Could Current Vaping Outrage Slow Marijuana Legislation?

One local official believes it should be the opposite

Brendan Keany
October 09, 2019 - 6:53 pm

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BUFFALO (WBEN) - One of the more discussed topics in New York State politics is the emergency ban on vaping.

While there may be some fatigue, as there are seemingly new "developments" every day, one local politician is hoping that the negative attention currently focused on vaping will allow an easier path for marijuana legislation in the near future. State Assembly Majority Leader Crystal Peoples-Stokes weighed in on the matter.

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"It kind of makes sense for the executive branch, like Governor Cuomo and others, to try to think of ways to help protect their citizens, but it's very difficult to protect your citizens against something that you can't regulate," said Peoples-Stokes. "If folks are vaping a legal, medical cannabis product that comes from any of the New York State operators, they will not have to worry about the negative impacts on their lungs," said Peoples-Stokes.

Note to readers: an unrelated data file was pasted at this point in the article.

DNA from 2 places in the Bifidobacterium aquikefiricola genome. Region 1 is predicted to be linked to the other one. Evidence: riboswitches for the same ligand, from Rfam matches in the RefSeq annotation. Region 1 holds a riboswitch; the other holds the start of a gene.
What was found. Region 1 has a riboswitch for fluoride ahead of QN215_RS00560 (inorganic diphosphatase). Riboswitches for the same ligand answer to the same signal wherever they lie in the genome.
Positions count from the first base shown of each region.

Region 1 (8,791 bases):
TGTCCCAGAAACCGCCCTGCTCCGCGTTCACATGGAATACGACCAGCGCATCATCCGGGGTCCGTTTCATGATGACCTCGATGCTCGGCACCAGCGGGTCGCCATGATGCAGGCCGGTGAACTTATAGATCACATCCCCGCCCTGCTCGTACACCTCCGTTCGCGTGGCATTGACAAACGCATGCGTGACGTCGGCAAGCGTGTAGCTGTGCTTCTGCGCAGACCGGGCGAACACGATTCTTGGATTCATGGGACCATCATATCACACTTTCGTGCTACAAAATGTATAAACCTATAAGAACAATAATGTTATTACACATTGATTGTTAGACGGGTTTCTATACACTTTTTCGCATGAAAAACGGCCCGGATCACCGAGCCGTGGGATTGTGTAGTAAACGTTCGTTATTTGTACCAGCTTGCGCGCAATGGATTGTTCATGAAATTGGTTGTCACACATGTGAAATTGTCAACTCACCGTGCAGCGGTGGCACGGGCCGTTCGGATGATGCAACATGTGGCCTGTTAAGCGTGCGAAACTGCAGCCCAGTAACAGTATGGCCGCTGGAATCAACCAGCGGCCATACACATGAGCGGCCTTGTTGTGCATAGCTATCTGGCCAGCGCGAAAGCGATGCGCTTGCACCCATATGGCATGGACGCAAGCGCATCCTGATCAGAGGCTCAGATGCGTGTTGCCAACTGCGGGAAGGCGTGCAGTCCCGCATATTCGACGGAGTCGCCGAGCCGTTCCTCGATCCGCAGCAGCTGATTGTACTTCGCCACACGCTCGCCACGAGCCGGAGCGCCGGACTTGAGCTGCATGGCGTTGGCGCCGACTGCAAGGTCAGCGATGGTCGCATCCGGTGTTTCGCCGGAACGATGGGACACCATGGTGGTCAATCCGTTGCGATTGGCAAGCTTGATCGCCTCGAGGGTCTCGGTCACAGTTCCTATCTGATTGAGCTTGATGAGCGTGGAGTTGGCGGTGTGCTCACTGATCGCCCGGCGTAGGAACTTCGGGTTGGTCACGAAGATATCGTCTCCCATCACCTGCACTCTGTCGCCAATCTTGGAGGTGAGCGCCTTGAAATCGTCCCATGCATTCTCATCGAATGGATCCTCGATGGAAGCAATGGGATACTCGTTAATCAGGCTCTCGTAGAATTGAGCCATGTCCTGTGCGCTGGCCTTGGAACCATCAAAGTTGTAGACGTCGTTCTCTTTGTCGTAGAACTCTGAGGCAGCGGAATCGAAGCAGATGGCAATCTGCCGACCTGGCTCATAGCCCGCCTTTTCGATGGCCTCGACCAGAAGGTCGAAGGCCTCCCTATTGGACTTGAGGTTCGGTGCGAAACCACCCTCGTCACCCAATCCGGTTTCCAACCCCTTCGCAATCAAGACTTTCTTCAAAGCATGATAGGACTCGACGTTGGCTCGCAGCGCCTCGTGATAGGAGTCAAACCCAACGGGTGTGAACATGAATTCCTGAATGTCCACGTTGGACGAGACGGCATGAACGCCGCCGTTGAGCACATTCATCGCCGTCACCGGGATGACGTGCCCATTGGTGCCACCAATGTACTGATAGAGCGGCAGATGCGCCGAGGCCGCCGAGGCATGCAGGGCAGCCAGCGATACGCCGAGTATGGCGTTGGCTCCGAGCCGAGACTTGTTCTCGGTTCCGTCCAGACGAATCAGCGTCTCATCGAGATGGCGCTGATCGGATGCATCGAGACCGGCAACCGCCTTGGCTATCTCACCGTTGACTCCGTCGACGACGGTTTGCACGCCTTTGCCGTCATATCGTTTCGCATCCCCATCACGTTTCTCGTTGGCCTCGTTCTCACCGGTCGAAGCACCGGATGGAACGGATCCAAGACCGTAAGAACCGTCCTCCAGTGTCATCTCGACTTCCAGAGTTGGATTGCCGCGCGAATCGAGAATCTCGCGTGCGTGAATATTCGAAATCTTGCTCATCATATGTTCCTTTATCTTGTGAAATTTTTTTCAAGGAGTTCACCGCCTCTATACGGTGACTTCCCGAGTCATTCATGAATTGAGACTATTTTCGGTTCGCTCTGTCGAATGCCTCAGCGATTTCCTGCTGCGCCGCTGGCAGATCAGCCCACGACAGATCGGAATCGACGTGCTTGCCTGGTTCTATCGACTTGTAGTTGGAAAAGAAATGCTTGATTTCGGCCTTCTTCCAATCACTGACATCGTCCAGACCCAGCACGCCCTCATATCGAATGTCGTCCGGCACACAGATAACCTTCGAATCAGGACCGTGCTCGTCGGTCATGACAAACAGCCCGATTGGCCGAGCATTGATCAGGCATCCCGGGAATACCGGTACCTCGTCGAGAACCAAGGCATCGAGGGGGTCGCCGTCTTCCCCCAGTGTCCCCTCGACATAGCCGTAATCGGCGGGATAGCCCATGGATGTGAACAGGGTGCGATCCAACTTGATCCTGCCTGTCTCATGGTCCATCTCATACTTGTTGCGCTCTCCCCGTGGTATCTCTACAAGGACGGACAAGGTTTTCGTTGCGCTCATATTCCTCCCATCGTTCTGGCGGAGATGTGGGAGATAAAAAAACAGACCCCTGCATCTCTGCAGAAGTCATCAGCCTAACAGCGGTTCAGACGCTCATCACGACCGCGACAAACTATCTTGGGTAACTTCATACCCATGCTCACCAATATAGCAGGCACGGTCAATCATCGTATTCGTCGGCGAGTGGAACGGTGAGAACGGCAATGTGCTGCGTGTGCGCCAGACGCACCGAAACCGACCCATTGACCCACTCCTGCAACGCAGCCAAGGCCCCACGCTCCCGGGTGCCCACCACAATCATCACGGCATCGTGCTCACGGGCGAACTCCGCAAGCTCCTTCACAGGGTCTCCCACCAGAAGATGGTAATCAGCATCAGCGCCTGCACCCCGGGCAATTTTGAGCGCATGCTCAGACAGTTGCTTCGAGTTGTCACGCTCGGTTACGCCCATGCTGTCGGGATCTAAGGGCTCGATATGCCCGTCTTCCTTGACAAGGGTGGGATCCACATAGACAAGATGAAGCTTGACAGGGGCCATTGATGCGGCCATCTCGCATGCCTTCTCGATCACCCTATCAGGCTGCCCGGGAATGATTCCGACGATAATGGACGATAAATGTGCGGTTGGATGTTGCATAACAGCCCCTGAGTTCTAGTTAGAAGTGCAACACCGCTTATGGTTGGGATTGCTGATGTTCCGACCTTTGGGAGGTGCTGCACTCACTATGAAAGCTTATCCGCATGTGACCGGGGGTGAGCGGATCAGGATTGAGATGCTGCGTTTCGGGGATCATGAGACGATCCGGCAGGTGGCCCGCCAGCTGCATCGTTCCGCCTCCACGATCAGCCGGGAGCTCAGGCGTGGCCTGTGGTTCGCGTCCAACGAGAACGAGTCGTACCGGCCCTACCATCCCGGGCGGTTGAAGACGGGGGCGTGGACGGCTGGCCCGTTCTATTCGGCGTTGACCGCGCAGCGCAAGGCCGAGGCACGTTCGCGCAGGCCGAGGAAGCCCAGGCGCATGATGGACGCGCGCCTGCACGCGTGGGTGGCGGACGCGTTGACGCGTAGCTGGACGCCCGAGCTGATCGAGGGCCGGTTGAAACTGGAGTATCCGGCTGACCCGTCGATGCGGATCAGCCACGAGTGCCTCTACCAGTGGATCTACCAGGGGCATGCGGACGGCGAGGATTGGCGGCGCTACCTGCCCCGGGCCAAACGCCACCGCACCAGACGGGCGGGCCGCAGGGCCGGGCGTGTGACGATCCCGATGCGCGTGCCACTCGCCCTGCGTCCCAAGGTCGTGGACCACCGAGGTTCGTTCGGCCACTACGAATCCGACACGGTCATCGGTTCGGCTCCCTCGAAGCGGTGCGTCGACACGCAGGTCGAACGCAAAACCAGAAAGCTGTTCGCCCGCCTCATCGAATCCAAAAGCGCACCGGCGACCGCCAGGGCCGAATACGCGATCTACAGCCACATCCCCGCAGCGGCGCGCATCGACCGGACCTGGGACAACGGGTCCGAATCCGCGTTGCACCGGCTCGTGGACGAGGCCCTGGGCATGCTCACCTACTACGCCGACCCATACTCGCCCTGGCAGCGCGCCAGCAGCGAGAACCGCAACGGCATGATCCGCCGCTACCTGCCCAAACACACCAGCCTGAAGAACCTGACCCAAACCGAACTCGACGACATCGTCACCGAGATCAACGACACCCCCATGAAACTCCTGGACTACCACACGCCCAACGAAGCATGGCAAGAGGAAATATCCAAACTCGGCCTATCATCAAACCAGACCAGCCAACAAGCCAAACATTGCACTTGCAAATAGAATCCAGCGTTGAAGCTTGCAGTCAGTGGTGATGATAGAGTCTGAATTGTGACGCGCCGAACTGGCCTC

Peoples-Stokes has long advocated for the legalization of adult-use recreational marijuana, and some have raised concern that this vape safety mania might encourage lawmakers to take a longer look at the safety of marijuana use.

However, Peoples-Stokes thinks it should lead to the contrary.

"I hope it affects (marijuana legalization) in a positive way because it really speaks volumes about how we're going about it wrong in this country," she began. "I think the state-by-state method of legalization has opened up unregulated markets, and I think the best way to pull that market back in is to legalize at the national level, but if not, we'll have to go state-by-state. The issue is that we need really good regulation, good oversight and education of cannabis and nicotine vaping."

Listen to her full comments below:

Assemblyman Pat Burke also discussed his feelings toward the ban.

"A staff person of mine has a 12-year-old cousin, and the kid wakes up every night in the middle of the night and takes puffs on his bubble gum-flavored Juul, which is a type of vape pen, and it's becoming a health epidemic," said Burke. "Those things don't happen by accident, they happen in structures. Nobody thinks it's a good idea to have bubble gum-flavored tobacco cigarettes - they're not allowed - you can't do that. You can have menthol or regular, and there's a reason behind that because you don't want to expose it to children in that way."

As for those who argue that if legislators are going to go this direction with flavored e-cigarettes, then the same measures should be taken to ban cigarettes, Burke says the argument is asinine.

"That's not a fair comparison," began Burke. "A fair comparison would be that there's already a ban on flavored cigarettes because it's directly and intentionally children, who make poor decisions."

Listen to Burke's full comments below:

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